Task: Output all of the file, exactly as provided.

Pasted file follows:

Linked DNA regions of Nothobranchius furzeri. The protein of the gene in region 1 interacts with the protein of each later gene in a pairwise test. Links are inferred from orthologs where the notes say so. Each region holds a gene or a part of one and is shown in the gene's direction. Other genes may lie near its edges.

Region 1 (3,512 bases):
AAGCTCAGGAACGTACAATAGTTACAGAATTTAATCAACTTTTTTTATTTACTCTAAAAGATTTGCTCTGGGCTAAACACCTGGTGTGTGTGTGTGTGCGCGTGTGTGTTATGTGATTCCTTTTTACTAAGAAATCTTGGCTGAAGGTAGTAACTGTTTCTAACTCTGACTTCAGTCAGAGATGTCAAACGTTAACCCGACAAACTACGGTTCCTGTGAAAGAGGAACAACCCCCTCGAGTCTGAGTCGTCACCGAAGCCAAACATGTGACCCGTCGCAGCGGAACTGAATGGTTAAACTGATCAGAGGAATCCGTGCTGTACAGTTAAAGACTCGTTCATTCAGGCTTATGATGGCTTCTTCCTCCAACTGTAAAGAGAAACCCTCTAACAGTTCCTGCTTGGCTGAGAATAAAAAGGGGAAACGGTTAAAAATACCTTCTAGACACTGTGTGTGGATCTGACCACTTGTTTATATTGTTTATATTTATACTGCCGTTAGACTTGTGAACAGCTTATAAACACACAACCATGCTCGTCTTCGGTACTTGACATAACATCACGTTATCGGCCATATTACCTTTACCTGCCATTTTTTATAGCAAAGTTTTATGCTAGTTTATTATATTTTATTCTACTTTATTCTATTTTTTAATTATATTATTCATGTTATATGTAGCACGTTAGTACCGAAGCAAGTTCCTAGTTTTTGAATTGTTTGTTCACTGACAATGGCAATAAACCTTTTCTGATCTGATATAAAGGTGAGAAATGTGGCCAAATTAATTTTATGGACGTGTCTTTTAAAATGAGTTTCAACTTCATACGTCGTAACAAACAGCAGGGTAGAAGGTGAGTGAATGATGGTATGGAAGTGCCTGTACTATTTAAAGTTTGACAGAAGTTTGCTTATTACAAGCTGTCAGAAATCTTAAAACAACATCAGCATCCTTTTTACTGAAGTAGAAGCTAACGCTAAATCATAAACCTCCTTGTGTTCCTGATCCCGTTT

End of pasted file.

Linked DNA regions of Nothobranchius furzeri. The protein of the gene in region 1 interacts with the protein of each later gene in a pairwise test. Links are inferred from orthologs where the notes say so. Each region holds a gene or a part of one and is shown in the gene's direction. Other genes may lie near its edges.

Region 1 (3,512 bases):
AAGCTCAGGAACGTACAATAGTTACAGAATTTAATCAACTTTTTTTATTTACTCTAAAAGATTTGCTCTGGGCTAAACACCTGGTGTGTGTGTGTGTGCGCGTGTGTGTTATGTGATTCCTTTTTACTAAGAAATCTTGGCTGAAGGTAGTAACTGTTTCTAACTCTGACTTCAGTCAGAGATGTCAAACGTTAACCCGACAAACTACGGTTCCTGTGAAAGAGGAACAACCCCCTCGAGTCTGAGTCGTCACCGAAGCCAAACATGTGACCCGTCGCAGCGGAACTGAATGGTTAAACTGATCAGAGGAATCCGTGCTGTACAGTTAAAGACTCGTTCATTCAGGCTTATGATGGCTTCTTCCTCCAACTGTAAAGAGAAACCCTCTAACAGTTCCTGCTTGGCTGAGAATAAAAAGGGGAAACGGTTAAAAATACCTTCTAGACACTGTGTGTGGATCTGACCACTTGTTTATATTGTTTATATTTATACTGCCGTTAGACTTGTGAACAGCTTATAAACACACAACCATGCTCGTCTTCGGTACTTGACATAACATCACGTTATCGGCCATATTACCTTTACCTGCCATTTTTTATAGCAAAGTTTTATGCTAGTTTATTATATTTTATTCTACTTTATTCTATTTTTTAATTATATTATTCATGTTATATGTAGCACGTTAGTACCGAAGCAAGTTCCTAGTTTTTGAATTGTTTGTTCACTGACAATGGCAATAAACCTTTTCTGATCTGATATAAAGGTGAGAAATGTGGCCAAATTAATTTTATGGACGTGTCTTTTAAAATGAGTTTCAACTTCATACGTCGTAACAAACAGCAGGGTAGAAGGTGAGTGAATGATGGTATGGAAGTGCCTGTACTATTTAAAGTTTGACAGAAGTTTGCTTATTACAAGCTGTCAGAAATCTTAAAACAACATCAGCATCCTTTTTACTGAAGTAGAAGCTAACGCTAAATCATAAACCTCCTTGTGTTCCTGATCCCGTTT